The Office of the United Nations High Commissioner for Refugees (UNHCR), has called on Afghanistan’s neighbors not to close their border for Afghan people fleeing from hostilities in their country, UNHCR spokesperson Shabia Mantoo said on Friday.
“In the context of generalized insecurity in many parts of Afghanistan, it is increasingly clear that Afghans outside of the country may have international protection needs,” she went on to say. “UNHCR calls for all states to ensure they are able to seek safety, regardless of their current legal status.”
“UNHCR is calling on neighboring countries to keep their borders open in light of the intensifying crisis in Afghanistan,” she said. “Some 400,000 civilians have been forced from their homes since the beginning of the year, joining 2.9 million Afghans already internally displaced across the country at the end of 2020.”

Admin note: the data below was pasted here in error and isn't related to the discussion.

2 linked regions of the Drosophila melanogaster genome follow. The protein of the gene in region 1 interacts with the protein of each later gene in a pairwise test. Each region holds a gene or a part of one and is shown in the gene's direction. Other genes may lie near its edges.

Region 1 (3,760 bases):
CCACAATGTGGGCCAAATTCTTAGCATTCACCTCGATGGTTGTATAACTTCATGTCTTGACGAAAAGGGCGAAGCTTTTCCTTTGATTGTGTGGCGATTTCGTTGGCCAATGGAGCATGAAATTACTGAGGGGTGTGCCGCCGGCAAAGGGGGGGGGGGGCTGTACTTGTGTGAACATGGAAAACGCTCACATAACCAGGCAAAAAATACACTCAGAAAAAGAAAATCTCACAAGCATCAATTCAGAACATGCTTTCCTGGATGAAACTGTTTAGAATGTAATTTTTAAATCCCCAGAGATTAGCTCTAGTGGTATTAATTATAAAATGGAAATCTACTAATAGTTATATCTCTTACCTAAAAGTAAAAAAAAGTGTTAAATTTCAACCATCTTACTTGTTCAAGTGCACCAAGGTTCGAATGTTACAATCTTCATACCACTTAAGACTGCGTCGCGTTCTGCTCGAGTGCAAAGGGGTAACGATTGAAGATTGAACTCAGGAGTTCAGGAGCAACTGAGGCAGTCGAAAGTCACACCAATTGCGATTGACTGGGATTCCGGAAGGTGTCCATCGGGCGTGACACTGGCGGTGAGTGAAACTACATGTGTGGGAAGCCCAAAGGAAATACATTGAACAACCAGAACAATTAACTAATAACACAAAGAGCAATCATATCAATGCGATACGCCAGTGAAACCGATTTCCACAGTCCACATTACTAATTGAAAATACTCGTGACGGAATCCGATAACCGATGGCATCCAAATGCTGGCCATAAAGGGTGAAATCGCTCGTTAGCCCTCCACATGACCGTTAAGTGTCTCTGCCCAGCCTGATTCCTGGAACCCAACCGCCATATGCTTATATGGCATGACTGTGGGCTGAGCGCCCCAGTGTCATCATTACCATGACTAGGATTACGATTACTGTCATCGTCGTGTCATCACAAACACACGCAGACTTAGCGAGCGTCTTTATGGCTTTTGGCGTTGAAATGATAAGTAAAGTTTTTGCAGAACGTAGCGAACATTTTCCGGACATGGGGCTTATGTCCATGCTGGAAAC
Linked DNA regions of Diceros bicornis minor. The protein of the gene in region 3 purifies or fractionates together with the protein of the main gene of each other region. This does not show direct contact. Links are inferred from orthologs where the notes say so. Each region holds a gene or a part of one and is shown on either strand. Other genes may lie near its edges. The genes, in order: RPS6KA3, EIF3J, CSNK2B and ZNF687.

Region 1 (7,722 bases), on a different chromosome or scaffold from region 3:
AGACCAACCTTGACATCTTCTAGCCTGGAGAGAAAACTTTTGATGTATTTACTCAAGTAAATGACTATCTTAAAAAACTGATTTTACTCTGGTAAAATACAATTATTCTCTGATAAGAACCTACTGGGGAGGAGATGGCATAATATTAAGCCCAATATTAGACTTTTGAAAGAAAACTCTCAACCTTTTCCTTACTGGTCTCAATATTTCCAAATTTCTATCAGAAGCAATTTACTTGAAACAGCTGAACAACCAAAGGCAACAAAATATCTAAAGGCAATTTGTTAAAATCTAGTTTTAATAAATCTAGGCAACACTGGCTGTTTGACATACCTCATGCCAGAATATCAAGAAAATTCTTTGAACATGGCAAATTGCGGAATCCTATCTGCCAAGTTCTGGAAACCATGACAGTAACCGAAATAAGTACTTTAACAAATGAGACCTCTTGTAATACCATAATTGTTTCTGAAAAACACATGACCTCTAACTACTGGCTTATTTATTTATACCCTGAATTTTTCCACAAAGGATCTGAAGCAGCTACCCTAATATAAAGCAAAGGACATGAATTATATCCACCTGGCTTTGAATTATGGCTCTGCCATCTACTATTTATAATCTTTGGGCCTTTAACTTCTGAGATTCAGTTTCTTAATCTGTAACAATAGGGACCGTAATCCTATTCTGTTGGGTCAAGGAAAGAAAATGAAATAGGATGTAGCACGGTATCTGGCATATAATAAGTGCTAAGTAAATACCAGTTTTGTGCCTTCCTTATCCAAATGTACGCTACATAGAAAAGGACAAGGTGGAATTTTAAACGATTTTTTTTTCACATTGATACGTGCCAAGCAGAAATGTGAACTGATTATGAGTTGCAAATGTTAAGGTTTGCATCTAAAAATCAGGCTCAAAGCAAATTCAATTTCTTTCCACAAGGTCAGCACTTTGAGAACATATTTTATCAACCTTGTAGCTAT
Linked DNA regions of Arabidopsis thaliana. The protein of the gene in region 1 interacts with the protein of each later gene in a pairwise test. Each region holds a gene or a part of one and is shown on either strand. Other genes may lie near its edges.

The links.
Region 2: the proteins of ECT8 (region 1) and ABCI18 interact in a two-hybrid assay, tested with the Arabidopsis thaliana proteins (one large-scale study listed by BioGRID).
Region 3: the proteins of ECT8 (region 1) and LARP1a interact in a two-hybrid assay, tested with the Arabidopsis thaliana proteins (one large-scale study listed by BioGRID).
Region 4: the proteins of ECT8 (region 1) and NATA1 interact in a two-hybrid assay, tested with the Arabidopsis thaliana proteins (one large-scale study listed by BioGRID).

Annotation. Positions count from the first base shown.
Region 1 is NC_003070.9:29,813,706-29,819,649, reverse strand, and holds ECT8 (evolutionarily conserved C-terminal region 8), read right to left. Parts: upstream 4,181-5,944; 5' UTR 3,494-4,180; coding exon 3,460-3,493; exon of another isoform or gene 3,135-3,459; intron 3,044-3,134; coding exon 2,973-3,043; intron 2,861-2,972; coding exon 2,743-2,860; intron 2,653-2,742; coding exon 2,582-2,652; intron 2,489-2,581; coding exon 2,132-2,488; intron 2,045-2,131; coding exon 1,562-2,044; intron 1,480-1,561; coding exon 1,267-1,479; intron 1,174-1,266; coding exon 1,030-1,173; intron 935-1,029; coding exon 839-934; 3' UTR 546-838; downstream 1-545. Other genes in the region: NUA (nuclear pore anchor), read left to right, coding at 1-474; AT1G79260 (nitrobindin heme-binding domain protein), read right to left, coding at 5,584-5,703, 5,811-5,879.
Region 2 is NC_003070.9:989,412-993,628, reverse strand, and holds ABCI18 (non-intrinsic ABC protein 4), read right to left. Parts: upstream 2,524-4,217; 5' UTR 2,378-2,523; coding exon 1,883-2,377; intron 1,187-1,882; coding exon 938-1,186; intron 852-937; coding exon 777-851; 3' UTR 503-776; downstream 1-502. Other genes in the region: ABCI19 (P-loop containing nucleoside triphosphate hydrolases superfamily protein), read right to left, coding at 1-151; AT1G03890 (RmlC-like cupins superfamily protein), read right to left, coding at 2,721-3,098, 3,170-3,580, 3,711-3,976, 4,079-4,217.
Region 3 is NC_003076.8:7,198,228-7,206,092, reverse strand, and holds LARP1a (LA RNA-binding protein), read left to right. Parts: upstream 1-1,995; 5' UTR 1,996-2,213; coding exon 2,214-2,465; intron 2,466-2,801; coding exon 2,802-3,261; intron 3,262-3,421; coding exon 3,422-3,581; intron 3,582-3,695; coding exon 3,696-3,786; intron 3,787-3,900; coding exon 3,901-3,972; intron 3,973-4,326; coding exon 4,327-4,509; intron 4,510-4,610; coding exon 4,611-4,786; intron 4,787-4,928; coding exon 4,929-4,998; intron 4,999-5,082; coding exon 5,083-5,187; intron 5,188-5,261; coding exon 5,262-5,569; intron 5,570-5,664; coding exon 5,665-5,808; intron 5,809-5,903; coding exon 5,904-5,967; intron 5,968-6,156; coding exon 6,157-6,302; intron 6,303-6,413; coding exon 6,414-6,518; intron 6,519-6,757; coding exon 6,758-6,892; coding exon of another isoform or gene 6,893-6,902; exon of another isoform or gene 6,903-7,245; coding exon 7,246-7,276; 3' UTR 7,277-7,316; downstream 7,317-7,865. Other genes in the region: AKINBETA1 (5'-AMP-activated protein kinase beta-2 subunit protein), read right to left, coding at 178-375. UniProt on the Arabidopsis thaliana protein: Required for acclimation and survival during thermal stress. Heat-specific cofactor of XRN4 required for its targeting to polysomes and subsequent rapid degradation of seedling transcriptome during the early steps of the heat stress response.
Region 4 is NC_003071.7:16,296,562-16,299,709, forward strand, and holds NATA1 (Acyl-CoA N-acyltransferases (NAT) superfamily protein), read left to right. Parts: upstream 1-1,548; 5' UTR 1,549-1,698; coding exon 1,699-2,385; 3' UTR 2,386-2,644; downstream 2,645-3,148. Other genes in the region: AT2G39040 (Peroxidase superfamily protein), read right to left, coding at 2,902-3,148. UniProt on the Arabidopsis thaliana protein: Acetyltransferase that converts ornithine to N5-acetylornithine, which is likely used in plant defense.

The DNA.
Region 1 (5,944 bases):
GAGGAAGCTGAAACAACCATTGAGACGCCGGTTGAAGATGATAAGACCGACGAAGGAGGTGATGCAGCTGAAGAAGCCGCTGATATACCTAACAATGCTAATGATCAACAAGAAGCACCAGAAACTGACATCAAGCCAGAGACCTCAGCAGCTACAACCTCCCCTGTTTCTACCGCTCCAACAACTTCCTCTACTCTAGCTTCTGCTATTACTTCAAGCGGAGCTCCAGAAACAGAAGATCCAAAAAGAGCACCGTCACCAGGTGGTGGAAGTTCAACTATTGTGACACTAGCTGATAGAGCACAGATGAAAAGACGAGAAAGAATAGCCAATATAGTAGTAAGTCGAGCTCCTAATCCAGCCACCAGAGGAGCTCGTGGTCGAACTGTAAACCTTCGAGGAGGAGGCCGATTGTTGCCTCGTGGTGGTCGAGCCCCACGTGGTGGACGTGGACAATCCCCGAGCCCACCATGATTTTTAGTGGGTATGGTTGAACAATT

In this context, UNHCR has hailed the actions taken in some countries to ensure access to asylum procedures from Afghans and to suspend deportations of Afghan nationals who have been previously denied asylum.
US operation in Afghanistan
US President Joe Biden said on April 14 he had decided to finish the operation in Afghanistan, the longest foreign military campaign in US history, and pull out American troops by September 11.
Since April, the security situation in Afghanistan has seriously degraded, with the Taliban movement (outlawed in Russia) expanding its offensive. According to different open sources and Taliban statements, the radicals have established control over from 60 to 85% of the country’s territory, including areas along the borders with Iran, China, Pakistan, Tajikistan, and Turkmenistan.
The US operation in Afghanistan has been ongoing since October 2001. At its peak in 2010-2013, the number of foreign troops in the country exceeded 150,000 soldiers. The main operational forces of the US and NATO were withdrawn from Afghanistan in 2014.